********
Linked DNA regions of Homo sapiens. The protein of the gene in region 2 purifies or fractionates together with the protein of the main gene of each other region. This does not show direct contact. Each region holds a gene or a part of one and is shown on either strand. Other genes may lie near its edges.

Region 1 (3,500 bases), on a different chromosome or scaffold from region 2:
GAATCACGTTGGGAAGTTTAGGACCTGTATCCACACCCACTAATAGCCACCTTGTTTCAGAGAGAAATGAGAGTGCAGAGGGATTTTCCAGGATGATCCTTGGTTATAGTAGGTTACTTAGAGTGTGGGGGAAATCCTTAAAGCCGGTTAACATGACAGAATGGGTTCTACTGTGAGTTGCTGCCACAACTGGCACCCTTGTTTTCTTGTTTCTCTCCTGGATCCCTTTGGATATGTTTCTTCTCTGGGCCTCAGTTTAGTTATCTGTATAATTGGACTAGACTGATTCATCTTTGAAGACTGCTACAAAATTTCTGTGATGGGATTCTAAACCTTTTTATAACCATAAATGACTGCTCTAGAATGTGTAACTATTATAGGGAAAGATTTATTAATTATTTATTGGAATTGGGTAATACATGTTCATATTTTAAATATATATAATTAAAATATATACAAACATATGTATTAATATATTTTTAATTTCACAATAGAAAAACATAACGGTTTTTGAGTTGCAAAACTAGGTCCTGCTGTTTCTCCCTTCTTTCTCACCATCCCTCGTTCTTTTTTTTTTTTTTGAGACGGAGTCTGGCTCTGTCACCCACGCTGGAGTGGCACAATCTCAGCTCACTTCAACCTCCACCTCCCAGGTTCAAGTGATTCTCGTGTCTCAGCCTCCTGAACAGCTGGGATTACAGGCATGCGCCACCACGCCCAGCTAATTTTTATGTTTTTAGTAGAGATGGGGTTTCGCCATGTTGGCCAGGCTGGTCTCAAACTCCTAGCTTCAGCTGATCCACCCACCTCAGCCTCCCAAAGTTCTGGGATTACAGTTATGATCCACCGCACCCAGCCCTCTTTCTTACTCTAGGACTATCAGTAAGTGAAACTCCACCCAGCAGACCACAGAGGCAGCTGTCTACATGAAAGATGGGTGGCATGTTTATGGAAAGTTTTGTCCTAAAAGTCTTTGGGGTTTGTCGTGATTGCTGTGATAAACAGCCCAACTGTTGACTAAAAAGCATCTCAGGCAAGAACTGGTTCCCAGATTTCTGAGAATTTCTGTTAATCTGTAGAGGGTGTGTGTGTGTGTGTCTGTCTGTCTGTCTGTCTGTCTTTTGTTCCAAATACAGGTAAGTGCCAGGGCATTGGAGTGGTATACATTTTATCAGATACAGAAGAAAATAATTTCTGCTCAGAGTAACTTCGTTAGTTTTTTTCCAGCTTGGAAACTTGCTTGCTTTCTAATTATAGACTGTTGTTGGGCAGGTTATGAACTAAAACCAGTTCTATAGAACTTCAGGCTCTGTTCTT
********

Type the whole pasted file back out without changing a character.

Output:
Linked DNA regions of Homo sapiens. The protein of the gene in region 2 purifies or fractionates together with the protein of the main gene of each other region. This does not show direct contact. Each region holds a gene or a part of one and is shown on either strand. Other genes may lie near its edges.

Region 1 (3,500 bases), on a different chromosome or scaffold from region 2:
GAATCACGTTGGGAAGTTTAGGACCTGTATCCACACCCACTAATAGCCACCTTGTTTCAGAGAGAAATGAGAGTGCAGAGGGATTTTCCAGGATGATCCTTGGTTATAGTAGGTTACTTAGAGTGTGGGGGAAATCCTTAAAGCCGGTTAACATGACAGAATGGGTTCTACTGTGAGTTGCTGCCACAACTGGCACCCTTGTTTTCTTGTTTCTCTCCTGGATCCCTTTGGATATGTTTCTTCTCTGGGCCTCAGTTTAGTTATCTGTATAATTGGACTAGACTGATTCATCTTTGAAGACTGCTACAAAATTTCTGTGATGGGATTCTAAACCTTTTTATAACCATAAATGACTGCTCTAGAATGTGTAACTATTATAGGGAAAGATTTATTAATTATTTATTGGAATTGGGTAATACATGTTCATATTTTAAATATATATAATTAAAATATATACAAACATATGTATTAATATATTTTTAATTTCACAATAGAAAAACATAACGGTTTTTGAGTTGCAAAACTAGGTCCTGCTGTTTCTCCCTTCTTTCTCACCATCCCTCGTTCTTTTTTTTTTTTTTGAGACGGAGTCTGGCTCTGTCACCCACGCTGGAGTGGCACAATCTCAGCTCACTTCAACCTCCACCTCCCAGGTTCAAGTGATTCTCGTGTCTCAGCCTCCTGAACAGCTGGGATTACAGGCATGCGCCACCACGCCCAGCTAATTTTTATGTTTTTAGTAGAGATGGGGTTTCGCCATGTTGGCCAGGCTGGTCTCAAACTCCTAGCTTCAGCTGATCCACCCACCTCAGCCTCCCAAAGTTCTGGGATTACAGTTATGATCCACCGCACCCAGCCCTCTTTCTTACTCTAGGACTATCAGTAAGTGAAACTCCACCCAGCAGACCACAGAGGCAGCTGTCTACATGAAAGATGGGTGGCATGTTTATGGAAAGTTTTGTCCTAAAAGTCTTTGGGGTTTGTCGTGATTGCTGTGATAAACAGCCCAACTGTTGACTAAAAAGCATCTCAGGCAAGAACTGGTTCCCAGATTTCTGAGAATTTCTGTTAATCTGTAGAGGGTGTGTGTGTGTGTGTCTGTCTGTCTGTCTGTCTGTCTTTTGTTCCAAATACAGGTAAGTGCCAGGGCATTGGAGTGGTATACATTTTATCAGATACAGAAGAAAATAATTTCTGCTCAGAGTAACTTCGTTAGTTTTTTTCCAGCTTGGAAACTTGCTTGCTTTCTAATTATAGACTGTTGTTGGGCAGGTTATGAACTAAAACCAGTTCTATAGAACTTCAGGCTCTGTTCTT